MIDDLEBURY, Vt. – Middlebury has received a $310,000 performing arts grant from The Andrew W. Mellon Foundation to support “Movement Matters,” a multi-year interdisciplinary endeavor to bring emerging artists in the field of dance together with Middlebury faculty and students for creative and curricular development.
|Application information for Mellon Artist candidates|
“This is a wonderful opportunity that will have far-reaching impact on our dance program and the broader curriculum,” said Pieter Broucke, director of the arts. “The Mellon Foundation has been an invaluable source of inspiration and support to Middlebury for decades. We’re looking forward to this partnership with the foundation’s Performing Arts program.”
Assistant Professor of Dance and Chair of the Dance Program Christal Brown will direct the project, which has been described as an “exploration of how human bodies literally and metaphorically shape our physical and political worlds.” Although the project will be based in the dance program, Brown says it will benefit all Middlebury students.
Video: Assistant Professor of Dance Christal Brown discusses the Mellon grant.
|The 3-year interdisciplinary grant will connect traditional scholarship with movement research across campus.|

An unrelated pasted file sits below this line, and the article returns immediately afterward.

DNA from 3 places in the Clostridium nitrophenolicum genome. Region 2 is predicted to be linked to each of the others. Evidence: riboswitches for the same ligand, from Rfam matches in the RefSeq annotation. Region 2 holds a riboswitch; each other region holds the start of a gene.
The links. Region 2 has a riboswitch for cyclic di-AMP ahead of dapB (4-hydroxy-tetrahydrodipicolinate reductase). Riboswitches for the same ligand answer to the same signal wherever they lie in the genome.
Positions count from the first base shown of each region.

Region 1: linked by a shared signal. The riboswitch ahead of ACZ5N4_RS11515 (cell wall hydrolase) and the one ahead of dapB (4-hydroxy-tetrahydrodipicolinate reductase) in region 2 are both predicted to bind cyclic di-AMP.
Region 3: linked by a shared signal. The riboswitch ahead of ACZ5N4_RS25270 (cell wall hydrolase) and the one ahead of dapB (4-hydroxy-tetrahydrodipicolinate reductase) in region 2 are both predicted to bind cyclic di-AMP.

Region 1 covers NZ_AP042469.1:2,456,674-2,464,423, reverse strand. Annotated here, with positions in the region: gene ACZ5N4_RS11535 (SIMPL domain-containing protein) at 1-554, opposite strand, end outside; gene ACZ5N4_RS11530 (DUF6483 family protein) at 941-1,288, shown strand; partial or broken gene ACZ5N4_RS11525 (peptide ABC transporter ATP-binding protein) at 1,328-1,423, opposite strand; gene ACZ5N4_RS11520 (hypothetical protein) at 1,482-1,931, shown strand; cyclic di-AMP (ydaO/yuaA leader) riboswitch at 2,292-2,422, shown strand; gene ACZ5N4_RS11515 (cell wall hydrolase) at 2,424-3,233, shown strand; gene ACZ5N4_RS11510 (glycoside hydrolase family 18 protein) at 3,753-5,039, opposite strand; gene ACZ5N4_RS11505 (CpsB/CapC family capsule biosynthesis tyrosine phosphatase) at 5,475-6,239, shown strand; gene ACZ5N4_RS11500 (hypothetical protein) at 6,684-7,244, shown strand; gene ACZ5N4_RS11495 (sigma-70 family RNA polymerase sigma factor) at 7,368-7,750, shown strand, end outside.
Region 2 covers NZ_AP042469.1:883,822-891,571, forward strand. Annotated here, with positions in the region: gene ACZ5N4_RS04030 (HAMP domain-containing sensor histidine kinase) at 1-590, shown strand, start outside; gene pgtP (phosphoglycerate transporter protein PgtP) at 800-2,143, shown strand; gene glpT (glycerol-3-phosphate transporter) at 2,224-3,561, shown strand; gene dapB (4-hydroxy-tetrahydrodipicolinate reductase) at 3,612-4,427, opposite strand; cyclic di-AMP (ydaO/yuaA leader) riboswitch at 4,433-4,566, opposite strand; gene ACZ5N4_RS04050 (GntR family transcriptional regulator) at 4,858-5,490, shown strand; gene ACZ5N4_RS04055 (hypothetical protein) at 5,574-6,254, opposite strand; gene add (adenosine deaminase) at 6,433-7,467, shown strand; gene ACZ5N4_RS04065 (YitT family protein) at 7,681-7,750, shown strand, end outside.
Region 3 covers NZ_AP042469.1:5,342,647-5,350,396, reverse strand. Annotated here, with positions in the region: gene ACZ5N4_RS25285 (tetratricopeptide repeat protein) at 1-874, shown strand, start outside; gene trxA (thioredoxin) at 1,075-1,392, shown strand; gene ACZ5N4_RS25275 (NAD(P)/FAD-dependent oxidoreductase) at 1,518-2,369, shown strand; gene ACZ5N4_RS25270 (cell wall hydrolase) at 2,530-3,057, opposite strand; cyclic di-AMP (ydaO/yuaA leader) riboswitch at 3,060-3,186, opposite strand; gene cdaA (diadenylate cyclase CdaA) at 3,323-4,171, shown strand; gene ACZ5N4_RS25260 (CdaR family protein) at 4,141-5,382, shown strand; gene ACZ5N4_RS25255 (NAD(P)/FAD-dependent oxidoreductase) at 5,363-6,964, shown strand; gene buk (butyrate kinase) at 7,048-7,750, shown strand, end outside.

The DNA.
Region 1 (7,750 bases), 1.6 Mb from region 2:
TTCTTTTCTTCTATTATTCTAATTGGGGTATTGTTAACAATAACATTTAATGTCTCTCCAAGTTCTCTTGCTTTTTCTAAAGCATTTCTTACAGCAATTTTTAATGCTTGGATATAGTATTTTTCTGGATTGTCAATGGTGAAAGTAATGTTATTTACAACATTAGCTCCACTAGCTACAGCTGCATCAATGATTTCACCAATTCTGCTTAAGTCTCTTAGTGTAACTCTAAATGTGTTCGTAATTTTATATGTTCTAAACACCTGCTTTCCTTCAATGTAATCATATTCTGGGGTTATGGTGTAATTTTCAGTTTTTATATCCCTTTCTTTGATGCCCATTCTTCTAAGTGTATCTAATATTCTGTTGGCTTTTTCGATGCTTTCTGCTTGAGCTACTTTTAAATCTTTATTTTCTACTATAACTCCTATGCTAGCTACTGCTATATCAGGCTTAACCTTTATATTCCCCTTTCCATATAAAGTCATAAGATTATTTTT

“One of the most exciting aspects of this project is the potential to expand ideas about how we teach the liberal arts,” said Brown. “Regardless of academic discipline, dance and movement offer deep insight into how we think about ourselves, both individually and as part of the larger human community.”
The three-phase project will bring a group of emerging movement artists to campus for Winter Term 2015, where they will collaborate with teams of faculty members in developing workshops around shared research interests. One of the artists will be appointed for a two-year residency as the Mellon Interdisciplinary Choreographer at Middlebury (MIC). The MIC will do research and work with groups throughout campus to develop creative collaborations in and out of the classroom. The MIC will also serve as the voice of the current climate of the field, as the dance program transitions through the retirement of two longtime and well-regarded faculty members, and suggest ways for creative expansion of the program.
Brown says the Mellon grant has the potential to make Middlebury a magnet for up and coming dance innovators. “This is an investment in the field at large,” she said, “which we hope will lay the groundwork for our dance program to grow into a hub for creativity and innovation among emerging movement artists.”“Movement Matters” builds on several Middlebury initiatives already underway for thinking creatively about the future of the liberal arts. “As a campus, we are embracing curricular innovation on a broad scale in many different ways,” said Broucke. “Faculty, students and administrators have been encouraged to define new ways to marshal our unique assets and create transformative educational experiences.”